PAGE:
Charles wanted meeting ‘to make sure Harry wouldn’t be able to sweet-talk’ Queen – claim

King Charles III “insisted” on meeting Prince Harry and Meghan Markle before they held their audience with Queen Elizabeth II in April, according to a royal author. In her new book The New Royals, royal commentator Katie Nicholl claimed the then Prince of Wales wanted to prevent his younger son so he wouldn’t “sweet-talk” the 96-year-old monarch.

In an edited extract published by Vanity Fair, Ms Nicholl wrote: “Charles insisted on meeting Harry and Meghan before their audience with the Queen.

“According to one insider, he wanted to make sure Harry wouldn’t be able to sweet-talk her the way Andrew had and get her to agree to anything without Charles’s say-so.”

Ms Nicholl added the meeting between Charles, Camilla, the now Queen Consort, Meghan and Harry was “more awkward” than the one held later between the Duke and Duchess of Sussex and the Queen.

She claimed: “The Sussexes were late, and Charles had just 15 minutes with his son and daughter-in-law before he had to leave for the Royal Maundy Service at Windsor Castle, where he was standing in for the Queen for the very first time.”

While there were “moments of tensions” according to Ms Nicholl, she also reported a source claiming father and son hugged and greeted each other warmly.

This meeting behind closed doors between Charles, Camilla and the Sussexes took place in April.

At the time, Meghan and Harry stopped over in Windsor while on their way to The Hague for the Invictus Games.

Prince Harry did not publicly speak about his meeting with the now sovereign but discussed seeing the Queen during an interview with US broadcaster Hoda Kotb.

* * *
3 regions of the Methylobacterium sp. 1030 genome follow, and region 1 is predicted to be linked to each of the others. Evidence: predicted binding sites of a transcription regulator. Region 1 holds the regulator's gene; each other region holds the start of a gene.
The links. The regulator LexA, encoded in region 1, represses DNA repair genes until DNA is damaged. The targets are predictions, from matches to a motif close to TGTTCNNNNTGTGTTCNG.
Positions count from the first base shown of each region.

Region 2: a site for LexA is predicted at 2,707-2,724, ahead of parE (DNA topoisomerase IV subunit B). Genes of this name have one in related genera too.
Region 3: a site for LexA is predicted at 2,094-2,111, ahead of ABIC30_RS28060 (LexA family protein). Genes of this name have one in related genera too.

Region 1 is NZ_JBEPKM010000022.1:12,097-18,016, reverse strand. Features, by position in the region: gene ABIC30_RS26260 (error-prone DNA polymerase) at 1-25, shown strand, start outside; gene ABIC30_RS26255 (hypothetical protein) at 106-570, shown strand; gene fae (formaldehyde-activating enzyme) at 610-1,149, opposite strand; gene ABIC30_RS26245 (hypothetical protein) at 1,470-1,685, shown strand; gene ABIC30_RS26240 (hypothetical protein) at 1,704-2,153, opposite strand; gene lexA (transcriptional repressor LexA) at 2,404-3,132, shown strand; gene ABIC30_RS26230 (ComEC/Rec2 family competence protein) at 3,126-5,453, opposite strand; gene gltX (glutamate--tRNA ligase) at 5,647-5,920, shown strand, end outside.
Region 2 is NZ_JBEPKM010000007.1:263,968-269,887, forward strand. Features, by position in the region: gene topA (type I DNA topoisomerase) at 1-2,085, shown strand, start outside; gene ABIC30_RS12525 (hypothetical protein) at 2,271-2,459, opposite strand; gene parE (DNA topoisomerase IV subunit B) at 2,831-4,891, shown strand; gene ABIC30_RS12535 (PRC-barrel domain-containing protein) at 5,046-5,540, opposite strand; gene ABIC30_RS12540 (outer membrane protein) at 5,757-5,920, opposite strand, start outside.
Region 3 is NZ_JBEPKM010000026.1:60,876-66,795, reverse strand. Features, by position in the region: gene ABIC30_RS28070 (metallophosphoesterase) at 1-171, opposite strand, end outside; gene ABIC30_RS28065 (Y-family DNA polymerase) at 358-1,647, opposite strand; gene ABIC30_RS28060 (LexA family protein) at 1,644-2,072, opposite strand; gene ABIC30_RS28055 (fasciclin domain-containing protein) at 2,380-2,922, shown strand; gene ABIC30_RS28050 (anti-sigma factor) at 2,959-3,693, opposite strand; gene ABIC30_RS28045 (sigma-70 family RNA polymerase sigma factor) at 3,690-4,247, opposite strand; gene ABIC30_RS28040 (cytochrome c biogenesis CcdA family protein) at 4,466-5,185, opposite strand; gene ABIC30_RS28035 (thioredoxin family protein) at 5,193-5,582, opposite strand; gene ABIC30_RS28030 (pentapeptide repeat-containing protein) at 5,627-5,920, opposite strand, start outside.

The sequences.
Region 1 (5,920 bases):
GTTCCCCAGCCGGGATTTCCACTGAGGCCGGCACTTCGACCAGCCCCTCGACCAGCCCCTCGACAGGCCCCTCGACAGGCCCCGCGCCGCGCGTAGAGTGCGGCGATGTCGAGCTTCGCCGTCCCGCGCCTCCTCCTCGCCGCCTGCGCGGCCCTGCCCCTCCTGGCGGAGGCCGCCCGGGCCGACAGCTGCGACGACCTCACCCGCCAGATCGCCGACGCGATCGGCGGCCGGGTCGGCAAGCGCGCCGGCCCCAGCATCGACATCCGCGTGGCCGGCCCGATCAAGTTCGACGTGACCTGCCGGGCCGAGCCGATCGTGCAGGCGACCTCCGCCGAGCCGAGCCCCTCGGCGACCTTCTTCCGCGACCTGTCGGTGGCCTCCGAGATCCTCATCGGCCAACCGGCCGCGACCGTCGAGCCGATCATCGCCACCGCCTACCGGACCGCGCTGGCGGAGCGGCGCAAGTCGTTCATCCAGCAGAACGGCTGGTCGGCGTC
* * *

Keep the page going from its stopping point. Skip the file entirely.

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Asked how it had been to be reunited with his grandmother several months after his last trip to the UK, Harry said: “It was great. It was really nice to see her.

“To be able to see her in some element of privacy was nice.

“I hadn’t had the chance to go back the UK for couple of years apart from those two times.

“One for my grandfather’s funeral and one for unveiling a statue of my mum.”

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He added: “Being with her, it was great. It was just so nice to see her.

“You know, she’s on great form. She has always got a great sense of humour with me and I’m just making sure she’s protected and has got the right people around her.”

Harry saw the Queen once again in person a few weeks later, when he returned to Britain with Meghan and their two children to celebrate the Platinum Jubilee celebrations with the rest of the Firm.

The Duke and Duchess were on British soil as Her Majesty died on September 8 as they were visiting a number of events linked to organisations close to their hearts.

This coincidence allowed the Sussexes to immediately join the rest of the Royal Family in mourning and even step out in Windsor for a walkabout with the new Prince and Princess of Wales on September 10.

Together, they viewed floral tributes and messages for the late sovereign and thanked mourners and royal fans for their support.

Among other public appearances made during the period of national mourning, Prince Harry took part in a 15-minute-long vigil at Westminster Hall alongside William and their six cousins.

Meghan and Harry also attended the televised funeral service at Westminster Abbey and the following committal service at Windsor Castle, with the Duke joining his father, brother and other members of the Firm in the funeral procession.

Harry, who flew back with Meghan to the US after the funeral to be reunited with their children, also issued a personal statement to mark the Queen’s death.

Shared on the website of the Sussexes’ organistation, Archewell, the Duke wrote: “Granny, while this final parting brings us great sadness, I am forever grateful for all of our first meetings — from my earliest childhood memories with you, to meeting you for the first time as my Commander-in-Chief, to the first moment you met my darling wife and hugged your beloved great-grandchildren.

“I cherish these times shared with you, and the many other special moments in between.

“You are already sorely missed, not just by us, but by the world over.

“And as it comes to first meetings, we now honour my father in his new role as King Charles III.”